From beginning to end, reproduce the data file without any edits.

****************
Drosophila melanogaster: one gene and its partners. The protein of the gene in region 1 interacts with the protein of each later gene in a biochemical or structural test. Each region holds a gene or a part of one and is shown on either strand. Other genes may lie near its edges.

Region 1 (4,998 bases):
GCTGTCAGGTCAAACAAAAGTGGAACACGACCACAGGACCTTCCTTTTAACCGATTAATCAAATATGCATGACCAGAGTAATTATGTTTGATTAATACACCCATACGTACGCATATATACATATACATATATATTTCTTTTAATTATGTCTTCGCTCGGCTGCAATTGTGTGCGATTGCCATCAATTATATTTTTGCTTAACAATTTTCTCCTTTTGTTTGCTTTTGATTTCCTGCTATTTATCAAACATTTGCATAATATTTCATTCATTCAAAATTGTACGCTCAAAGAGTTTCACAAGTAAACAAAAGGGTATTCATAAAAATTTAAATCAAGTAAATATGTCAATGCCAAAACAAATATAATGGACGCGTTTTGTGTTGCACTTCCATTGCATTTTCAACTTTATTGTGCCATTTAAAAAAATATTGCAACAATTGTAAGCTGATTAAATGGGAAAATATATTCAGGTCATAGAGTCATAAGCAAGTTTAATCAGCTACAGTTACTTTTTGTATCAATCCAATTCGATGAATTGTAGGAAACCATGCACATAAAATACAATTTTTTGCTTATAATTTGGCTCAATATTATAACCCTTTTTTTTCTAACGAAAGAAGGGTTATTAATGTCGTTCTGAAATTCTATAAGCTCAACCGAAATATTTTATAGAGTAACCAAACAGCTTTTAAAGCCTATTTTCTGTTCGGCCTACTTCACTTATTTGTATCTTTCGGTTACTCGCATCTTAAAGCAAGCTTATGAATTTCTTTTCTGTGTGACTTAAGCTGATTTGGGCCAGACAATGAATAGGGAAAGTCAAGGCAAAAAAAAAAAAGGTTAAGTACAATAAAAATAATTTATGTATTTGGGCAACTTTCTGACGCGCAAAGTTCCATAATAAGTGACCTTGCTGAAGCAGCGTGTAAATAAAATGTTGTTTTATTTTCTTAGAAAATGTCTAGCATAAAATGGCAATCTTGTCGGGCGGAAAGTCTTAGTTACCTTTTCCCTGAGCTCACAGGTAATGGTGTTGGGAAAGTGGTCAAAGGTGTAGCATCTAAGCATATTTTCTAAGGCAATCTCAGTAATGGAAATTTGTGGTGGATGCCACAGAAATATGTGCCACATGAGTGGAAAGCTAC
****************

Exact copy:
Drosophila melanogaster: one gene and its partners. The protein of the gene in region 1 interacts with the protein of each later gene in a biochemical or structural test. Each region holds a gene or a part of one and is shown on either strand. Other genes may lie near its edges.

Region 1 (4,998 bases):
GCTGTCAGGTCAAACAAAAGTGGAACACGACCACAGGACCTTCCTTTTAACCGATTAATCAAATATGCATGACCAGAGTAATTATGTTTGATTAATACACCCATACGTACGCATATATACATATACATATATATTTCTTTTAATTATGTCTTCGCTCGGCTGCAATTGTGTGCGATTGCCATCAATTATATTTTTGCTTAACAATTTTCTCCTTTTGTTTGCTTTTGATTTCCTGCTATTTATCAAACATTTGCATAATATTTCATTCATTCAAAATTGTACGCTCAAAGAGTTTCACAAGTAAACAAAAGGGTATTCATAAAAATTTAAATCAAGTAAATATGTCAATGCCAAAACAAATATAATGGACGCGTTTTGTGTTGCACTTCCATTGCATTTTCAACTTTATTGTGCCATTTAAAAAAATATTGCAACAATTGTAAGCTGATTAAATGGGAAAATATATTCAGGTCATAGAGTCATAAGCAAGTTTAATCAGCTACAGTTACTTTTTGTATCAATCCAATTCGATGAATTGTAGGAAACCATGCACATAAAATACAATTTTTTGCTTATAATTTGGCTCAATATTATAACCCTTTTTTTTCTAACGAAAGAAGGGTTATTAATGTCGTTCTGAAATTCTATAAGCTCAACCGAAATATTTTATAGAGTAACCAAACAGCTTTTAAAGCCTATTTTCTGTTCGGCCTACTTCACTTATTTGTATCTTTCGGTTACTCGCATCTTAAAGCAAGCTTATGAATTTCTTTTCTGTGTGACTTAAGCTGATTTGGGCCAGACAATGAATAGGGAAAGTCAAGGCAAAAAAAAAAAAGGTTAAGTACAATAAAAATAATTTATGTATTTGGGCAACTTTCTGACGCGCAAAGTTCCATAATAAGTGACCTTGCTGAAGCAGCGTGTAAATAAAATGTTGTTTTATTTTCTTAGAAAATGTCTAGCATAAAATGGCAATCTTGTCGGGCGGAAAGTCTTAGTTACCTTTTCCCTGAGCTCACAGGTAATGGTGTTGGGAAAGTGGTCAAAGGTGTAGCATCTAAGCATATTTTCTAAGGCAATCTCAGTAATGGAAATTTGTGGTGGATGCCACAGAAATATGTGCCACATGAGTGGAAAGCTAC